In the kitchen

In the kitchen

Number four: Take the picture when you see it.

If you don’t, you might not get it. A few days ago, there was frost on the plants when I started my walk in the park. But less than half an hour later when I walked back, the sun had risen just high enough to melt it. I captured some glorious photos but if I’d waited, I’d have missed them. One day I took a shot of a tree covered with yellow leaves and glowing with the sun behind it. Two days later, many of the leaves had fallen, completely changing the shot. Don’t wait (unless you’re driving!)

This frost was gone when I walked back.

This frost was gone when I walked back.


Thursday:  talking about light, macros and more.

Since this week’s theme for the Phoneography Challenge is “Challenger’s Choice” (and one of those choices is “Animals”),  I couldn’t pass up photos of these cuties found near my s-i-l’s house.  They were on the other side of the field, not responding to our blandishments to come closer.  I told my s-i-l how my grandfather used to call his cattle and by gum, the donkeys came right over.  Never knew my grandfather spoke French.  :-)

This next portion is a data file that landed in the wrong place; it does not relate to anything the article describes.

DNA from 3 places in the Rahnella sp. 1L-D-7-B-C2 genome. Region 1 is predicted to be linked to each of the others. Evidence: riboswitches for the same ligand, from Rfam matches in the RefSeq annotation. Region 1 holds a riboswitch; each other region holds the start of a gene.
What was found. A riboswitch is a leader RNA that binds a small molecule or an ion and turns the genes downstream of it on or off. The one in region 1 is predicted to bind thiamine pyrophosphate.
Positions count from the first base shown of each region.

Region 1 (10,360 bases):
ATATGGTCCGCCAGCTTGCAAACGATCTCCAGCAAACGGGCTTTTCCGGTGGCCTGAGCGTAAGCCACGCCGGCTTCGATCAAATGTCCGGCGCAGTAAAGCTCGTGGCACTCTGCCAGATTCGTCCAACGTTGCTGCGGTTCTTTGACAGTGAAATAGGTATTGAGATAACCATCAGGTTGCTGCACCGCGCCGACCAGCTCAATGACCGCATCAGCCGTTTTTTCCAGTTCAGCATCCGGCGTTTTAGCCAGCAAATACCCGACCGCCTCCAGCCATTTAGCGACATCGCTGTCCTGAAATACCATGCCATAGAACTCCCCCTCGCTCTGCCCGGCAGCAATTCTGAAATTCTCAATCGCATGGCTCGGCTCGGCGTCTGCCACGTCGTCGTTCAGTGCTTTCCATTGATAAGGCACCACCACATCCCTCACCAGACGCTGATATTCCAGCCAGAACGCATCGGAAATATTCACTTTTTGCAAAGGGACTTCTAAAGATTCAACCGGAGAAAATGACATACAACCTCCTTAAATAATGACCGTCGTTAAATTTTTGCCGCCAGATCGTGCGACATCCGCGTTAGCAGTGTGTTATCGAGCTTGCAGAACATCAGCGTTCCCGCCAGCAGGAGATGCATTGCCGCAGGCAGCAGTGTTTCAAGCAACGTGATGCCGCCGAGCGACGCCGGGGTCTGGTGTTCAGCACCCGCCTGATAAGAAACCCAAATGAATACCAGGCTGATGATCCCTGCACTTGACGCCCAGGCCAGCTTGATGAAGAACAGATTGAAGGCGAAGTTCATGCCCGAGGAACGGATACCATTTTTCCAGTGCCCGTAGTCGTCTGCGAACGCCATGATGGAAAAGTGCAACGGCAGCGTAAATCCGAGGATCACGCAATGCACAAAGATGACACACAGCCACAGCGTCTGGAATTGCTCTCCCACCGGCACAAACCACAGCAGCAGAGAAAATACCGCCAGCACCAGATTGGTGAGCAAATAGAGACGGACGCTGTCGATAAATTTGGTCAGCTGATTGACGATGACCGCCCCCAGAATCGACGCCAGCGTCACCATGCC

After church and football, my favorite part of Sunday is the Oddball Photo Challenge.  My entries this week start in France, help assuage my hunger during a 9-hour Lufthansa flight, then end up back home at Trader Joe’s as autumn hits.  Enjoy!

Camouflage?  Oriental tats?


These snacks were awesome and they had a cute wrapper, too.


Oddball pumpkins at TJ’s


Coming Tuesday: the first post with hints for taking better photos with your phone.

Bill suggested re-posting this poem which was my first entry for Friday Fictioneers, where each week authors post a 100-word story based on a photo prompt.  This prompt showed a ruined house in the middle of nowhere.  This was what I wrote over two years ago.


He looks out…
sees space,
sees opportunity;
feels freedom.

She looks out…
sees space,
sees emptiness;
feels loneliness.

He looks down…
sees crops,
sees growth;
feels anticipation.

She looks down…
sees dryness,
sees obstacles;
feels discouragement.

He looks inward…
sees challenge,
sees work;
feels tall.

She looks inward…
sees questions,
sees work;
feels uncertain.

He looks toward her…
sees beauty
sees courage;
feels tenderness.

She looks toward him…
sees caring,
sees fortitude;
feels  resolution.

They look outward…
see opportunity,
see hardship;
feel purpose.

They look together…
see the sunrise,
see each other;
feel love.




Image  —  Posted: October 25, 2014 in Quotes